To practice together in order to see this we must be skilful in our practice, in our looking, in our awakening. When we say, "I know the wind is blowing," this sentence can be divided into two phrases. One is "I know," the other, "the wind is blowing." This is truly a funny statement. How can you have wind that doesn't blow? As soon as you have wind, you have blowing; without blowing there is no wind. The blowing is part of the wind. What's the point of saying, "The wind is blowing?" Why not just say, "the wind"? We also have the phrase, "I know." Do we have to have an "I". To just say "know" is enough, we don't need "I."

It's the same when we say, "A cloud is floating in the sky, a flower is opening." If a cloud is not floating in the sky, then it's the water in the river; if a flower is not open, it's not yet a flower, it's a bud. "I know" is the same. "Know" is a verb and our languages state that verbs require subjects, so you have to have the word "I". If we wish to say the truth, just to say "rain" is enough. So, with "I know" you can remove the I, "know" is enough on it's own. Why do you know, when we know we have to know something, to know that the wind is blowing. "The wind is blowing," is the object of the knowledge. Therefore the object has a subject within it. When you know, you have to know something, so all you have to say is "the wind is blowing", you can get rid of the "know". Or if you like you can just say, "wind". Look into wind and you will see the knower there, because the wind is the object of your knowledge, and if it's wind it must be blowing. So instead of saying, "I know that the wind is blowing", you can just say "wind". In order to save space and time, and in order to be nearer to the truth, all you have to say is "wind", "cloud", "flower", "know". You don't need a subject. The flower needs no self in order to be born; old age doesn't need a self in order to be old age; we have simply become accustomed to the habit of thinking and speaking with a subject, with a self. This has been happening for so many past generations, but, unfortunately, the idea that there must be a subject is something that hides the truth from us.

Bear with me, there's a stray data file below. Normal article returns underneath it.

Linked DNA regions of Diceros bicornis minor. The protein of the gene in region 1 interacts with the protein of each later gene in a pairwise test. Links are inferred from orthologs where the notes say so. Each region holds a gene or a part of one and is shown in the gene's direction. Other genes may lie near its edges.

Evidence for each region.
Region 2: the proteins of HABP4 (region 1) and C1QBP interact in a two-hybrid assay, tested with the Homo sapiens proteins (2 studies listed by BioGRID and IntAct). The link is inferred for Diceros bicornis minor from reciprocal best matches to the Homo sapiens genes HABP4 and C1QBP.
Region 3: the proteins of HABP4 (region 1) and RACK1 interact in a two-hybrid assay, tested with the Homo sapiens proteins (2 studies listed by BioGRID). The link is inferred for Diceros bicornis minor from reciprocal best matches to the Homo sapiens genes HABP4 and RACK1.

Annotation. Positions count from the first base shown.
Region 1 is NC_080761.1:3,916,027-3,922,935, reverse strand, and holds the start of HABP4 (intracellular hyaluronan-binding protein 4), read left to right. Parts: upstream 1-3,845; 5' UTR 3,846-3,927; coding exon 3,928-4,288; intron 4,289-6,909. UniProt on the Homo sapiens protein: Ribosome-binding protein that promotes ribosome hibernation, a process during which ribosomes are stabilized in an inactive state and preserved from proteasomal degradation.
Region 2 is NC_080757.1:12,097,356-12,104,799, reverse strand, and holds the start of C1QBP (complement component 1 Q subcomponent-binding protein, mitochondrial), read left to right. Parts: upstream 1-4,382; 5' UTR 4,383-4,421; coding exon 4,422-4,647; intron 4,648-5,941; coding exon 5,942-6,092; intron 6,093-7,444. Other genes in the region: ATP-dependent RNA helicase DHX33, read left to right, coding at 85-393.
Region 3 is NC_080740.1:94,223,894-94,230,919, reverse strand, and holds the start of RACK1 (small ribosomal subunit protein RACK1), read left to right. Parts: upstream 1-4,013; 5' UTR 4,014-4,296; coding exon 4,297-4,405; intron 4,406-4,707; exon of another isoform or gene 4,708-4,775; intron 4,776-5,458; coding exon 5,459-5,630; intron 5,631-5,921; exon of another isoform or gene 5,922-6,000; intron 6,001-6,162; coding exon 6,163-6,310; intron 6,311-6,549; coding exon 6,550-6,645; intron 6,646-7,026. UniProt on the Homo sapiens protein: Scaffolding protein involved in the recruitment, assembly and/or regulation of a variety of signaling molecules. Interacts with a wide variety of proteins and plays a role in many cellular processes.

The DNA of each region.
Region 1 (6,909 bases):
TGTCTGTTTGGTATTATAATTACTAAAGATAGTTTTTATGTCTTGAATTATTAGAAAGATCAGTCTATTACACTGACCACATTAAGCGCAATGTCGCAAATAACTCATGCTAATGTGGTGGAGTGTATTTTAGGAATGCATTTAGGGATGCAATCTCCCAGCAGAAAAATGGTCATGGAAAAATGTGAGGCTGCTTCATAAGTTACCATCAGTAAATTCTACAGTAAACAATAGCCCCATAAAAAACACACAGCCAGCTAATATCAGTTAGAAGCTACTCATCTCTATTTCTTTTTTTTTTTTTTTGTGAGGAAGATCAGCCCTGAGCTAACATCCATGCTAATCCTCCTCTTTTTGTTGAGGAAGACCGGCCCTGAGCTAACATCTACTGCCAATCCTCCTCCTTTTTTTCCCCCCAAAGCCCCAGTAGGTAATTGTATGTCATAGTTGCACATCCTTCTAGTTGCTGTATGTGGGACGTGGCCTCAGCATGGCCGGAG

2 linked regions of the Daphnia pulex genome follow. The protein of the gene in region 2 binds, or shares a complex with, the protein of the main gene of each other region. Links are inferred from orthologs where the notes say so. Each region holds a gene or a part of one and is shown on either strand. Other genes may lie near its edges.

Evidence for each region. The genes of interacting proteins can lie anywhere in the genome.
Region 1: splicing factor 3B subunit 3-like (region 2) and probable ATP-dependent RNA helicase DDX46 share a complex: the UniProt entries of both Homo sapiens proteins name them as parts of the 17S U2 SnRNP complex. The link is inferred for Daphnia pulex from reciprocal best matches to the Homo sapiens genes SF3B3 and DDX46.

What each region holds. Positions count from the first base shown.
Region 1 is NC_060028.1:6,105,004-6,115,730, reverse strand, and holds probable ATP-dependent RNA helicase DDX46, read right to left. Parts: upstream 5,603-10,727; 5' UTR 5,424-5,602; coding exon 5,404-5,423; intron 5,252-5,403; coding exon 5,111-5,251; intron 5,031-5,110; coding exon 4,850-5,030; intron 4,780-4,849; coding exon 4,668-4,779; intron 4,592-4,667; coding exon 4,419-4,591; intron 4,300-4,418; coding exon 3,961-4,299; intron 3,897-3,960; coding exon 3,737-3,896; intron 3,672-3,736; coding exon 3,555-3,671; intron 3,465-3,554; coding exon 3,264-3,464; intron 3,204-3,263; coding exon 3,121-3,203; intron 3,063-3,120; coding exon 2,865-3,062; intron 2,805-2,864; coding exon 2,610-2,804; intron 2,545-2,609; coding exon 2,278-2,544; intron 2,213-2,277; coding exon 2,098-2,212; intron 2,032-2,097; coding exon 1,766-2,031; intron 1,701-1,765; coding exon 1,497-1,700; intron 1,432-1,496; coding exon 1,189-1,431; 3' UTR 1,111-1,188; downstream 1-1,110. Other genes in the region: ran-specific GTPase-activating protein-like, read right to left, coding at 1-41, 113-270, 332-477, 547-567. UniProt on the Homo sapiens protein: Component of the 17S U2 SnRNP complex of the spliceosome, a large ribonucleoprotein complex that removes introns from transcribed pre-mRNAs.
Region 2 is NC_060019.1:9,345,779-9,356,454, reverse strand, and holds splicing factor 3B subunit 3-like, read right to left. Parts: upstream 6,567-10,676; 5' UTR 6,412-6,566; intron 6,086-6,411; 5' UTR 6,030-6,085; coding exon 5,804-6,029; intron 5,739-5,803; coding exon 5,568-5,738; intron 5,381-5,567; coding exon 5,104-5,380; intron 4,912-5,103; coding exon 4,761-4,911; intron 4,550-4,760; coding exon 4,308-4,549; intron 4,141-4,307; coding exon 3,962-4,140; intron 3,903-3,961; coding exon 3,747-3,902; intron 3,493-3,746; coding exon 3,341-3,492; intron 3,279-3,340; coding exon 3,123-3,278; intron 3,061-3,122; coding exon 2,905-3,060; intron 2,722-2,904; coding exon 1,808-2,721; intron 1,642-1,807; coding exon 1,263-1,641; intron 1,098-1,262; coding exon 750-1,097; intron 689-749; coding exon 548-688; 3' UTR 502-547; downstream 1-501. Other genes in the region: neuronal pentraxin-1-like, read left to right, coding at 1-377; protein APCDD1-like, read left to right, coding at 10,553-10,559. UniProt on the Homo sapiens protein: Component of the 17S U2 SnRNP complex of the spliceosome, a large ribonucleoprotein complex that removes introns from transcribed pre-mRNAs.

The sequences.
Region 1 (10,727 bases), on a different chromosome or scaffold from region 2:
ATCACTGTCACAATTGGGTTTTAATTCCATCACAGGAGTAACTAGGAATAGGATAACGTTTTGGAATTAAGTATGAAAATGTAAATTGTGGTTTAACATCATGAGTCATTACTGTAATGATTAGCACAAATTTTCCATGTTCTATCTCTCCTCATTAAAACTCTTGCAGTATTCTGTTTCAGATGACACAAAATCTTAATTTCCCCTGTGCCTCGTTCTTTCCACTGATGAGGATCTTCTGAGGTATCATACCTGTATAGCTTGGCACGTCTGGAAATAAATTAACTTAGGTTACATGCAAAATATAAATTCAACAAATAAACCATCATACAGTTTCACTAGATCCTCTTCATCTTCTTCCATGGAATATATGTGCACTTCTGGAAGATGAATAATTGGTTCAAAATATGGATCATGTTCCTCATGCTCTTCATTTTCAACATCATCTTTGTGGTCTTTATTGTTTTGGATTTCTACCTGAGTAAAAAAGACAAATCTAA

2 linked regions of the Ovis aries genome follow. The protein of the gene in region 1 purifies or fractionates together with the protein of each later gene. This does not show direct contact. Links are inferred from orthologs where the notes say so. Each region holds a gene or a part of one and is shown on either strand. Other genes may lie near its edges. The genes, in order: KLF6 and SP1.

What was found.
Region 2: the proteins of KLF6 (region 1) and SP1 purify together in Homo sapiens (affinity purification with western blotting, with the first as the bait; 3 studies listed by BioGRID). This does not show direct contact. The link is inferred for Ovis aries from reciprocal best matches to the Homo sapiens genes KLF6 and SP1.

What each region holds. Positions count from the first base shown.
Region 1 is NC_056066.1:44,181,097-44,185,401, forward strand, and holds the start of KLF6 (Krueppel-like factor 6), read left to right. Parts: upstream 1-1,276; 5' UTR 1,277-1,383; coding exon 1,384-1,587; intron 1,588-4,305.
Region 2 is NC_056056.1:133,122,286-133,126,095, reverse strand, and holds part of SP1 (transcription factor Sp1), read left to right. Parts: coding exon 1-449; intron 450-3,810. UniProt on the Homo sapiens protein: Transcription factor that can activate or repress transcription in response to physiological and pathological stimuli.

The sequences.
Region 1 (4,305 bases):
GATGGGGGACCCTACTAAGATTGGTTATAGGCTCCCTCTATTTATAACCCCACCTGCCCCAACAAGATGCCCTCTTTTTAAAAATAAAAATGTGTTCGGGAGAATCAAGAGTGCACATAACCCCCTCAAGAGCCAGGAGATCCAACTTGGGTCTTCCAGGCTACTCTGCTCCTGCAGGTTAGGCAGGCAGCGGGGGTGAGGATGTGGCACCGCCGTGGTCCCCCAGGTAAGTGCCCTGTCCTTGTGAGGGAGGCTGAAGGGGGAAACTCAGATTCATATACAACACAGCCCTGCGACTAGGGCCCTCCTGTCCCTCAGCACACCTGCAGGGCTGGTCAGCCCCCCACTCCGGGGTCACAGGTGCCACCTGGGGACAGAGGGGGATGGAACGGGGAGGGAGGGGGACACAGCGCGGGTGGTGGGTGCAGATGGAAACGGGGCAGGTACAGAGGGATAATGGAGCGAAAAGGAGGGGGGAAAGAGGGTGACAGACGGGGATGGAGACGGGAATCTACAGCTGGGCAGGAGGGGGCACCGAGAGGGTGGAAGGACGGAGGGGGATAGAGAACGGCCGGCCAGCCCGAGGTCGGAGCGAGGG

We know that there are twelve causes and conditions, and they can lead to a great mass of suffering. If we are able to transform these twelve links we will have a lot of freedom and happiness. One of these twelve links is ignorance. Is it necessary to say that ignorance comes before everything else? Do we need to say, "In the beginning there was ignorance?" We know there is no beginning and no end. That is why we say, "We are your disciples since beginningless time." If we say, "In the beginning there was ignorance," we haven't understood anything. It's the same when we walk, sit, touch, eat, there is ignorance in it. All we need is mindfulness, and we will see ignorance in our daily life. Ignorance is a lack of clarity, a lack of looking deeply.